Hurricane Harvey is expected to make landfall on the upper Texas coast Friday night, bringing “life-threatening and devastating” flooding, according to US government warnings. Mandatory evacuation notices have already been issued to residents of several counties.
US president Donald Trump and vice president Mike Pence are warning Texans to be prepared. “Remember to #planahead!” Trump tweeted, with a video of him striding through the offices of the Federal Emergency Management Agency (FEMA), which handles the US’s natural disasters, then seated at a long table talking to officials. Pence retweeted the message, adding that those in the path of the hurricane should check the National Weather Service’s Twitter feed.
The Trump White House has not done much to prepare for the storm, however. Two of the three politically appointed positions in the over-9,000-employee FEMA have yet to be filled by Trump appointees; the same goes with the top position at the National Oceanic and Atmospheric Administration, which monitors storms. Even the Department of Homeland Security, which oversees FEMA, doesn’t have a permanent secretary, after John F. Kelly left to become White House chief of staff on July 31.
Trump did make nominees to the two empty top FEMA jobs, deputy administrator and deputy administrator for protection and national preparedness, on July 19. Presidential nominees need to be confirmed by the Senate, however, and that was just before the Senate’s August recess. Instead holdovers from Barack Obama’s presidency, David Grant, and Kathleen Fox, are holding the jobs.
“Federal civilian employees with decades of experience are currently serving as acting in those positions,” a FEMA spokesperson said. “Throughout the transition to the new administration, FEMA has ensured that career civilian staff are in place in key positions throughout the agency.”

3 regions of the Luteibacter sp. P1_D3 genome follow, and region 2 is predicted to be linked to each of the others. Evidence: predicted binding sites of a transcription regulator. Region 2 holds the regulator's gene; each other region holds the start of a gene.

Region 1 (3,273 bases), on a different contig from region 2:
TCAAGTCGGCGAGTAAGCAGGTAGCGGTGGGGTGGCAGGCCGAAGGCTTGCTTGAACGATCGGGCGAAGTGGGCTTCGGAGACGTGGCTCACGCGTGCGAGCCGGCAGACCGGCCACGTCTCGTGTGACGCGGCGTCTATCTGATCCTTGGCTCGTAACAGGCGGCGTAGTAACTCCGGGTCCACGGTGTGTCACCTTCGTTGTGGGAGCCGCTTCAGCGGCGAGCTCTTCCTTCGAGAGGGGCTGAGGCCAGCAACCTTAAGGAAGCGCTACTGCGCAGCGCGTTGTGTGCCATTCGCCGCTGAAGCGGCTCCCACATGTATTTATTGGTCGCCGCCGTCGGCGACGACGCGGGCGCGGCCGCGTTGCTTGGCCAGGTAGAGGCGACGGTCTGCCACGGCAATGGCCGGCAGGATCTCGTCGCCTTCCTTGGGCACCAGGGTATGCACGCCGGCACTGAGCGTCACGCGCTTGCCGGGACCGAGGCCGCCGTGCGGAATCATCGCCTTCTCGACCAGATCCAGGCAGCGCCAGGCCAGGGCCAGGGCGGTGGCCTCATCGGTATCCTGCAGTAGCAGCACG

Many of these FEMA officials, who are crucial to responding to a hurricane, are “acting” officials. They include the heads of the “Office of Response and Recovery” and of “Mission Support.” In fact, all of officials below with an (A) after their name are “acting” officials.
The president has also not nominated anyone to run the 11,000-employee National Oceanic and Atmospheric Administration (NOAA) that is in charge of the national weather service, and of monitoring how quickly storms like Harvey travel and where they are expected to make landfall.
Because there is no head of the NOAA to name permanent officials within it, all the top positions in the agency are filled by “acting” officials, including the nation’s most important scientist during such storms: assistant secretary for environmental observation and prediction Stephen Volz. Volz joined NOAA in 2014.
There’s no reason to believe an “acting” official would be any less expert at handling a disaster than a permanent one, but it is unclear whether these temporary managers have had the authority to make improvements or changes in the eight months since Trump took office. The failure to fill top disaster preparedness jobs is part of the administration’s overall whittling away at US government bureaucracy. Eight months after the inauguration, the Trump administration has yet to nominate people to fill 368 out of 591 total positions that require Senate approval, according to a Washington Post tally (paywall). Trump’s proposed budget would also trim funding for both FEMA and NOAA.
When asked about the administration’s hurricane preparedness today, White House press secretary Sarah Sanders said, “I think we are in great shape, having general Kelly sitting next to the president throughout this process.”
This article originally stated incorrectly that the Department of Homeland Security oversees both FEMA and NOAA. NOAA is part of the Department of Commerce.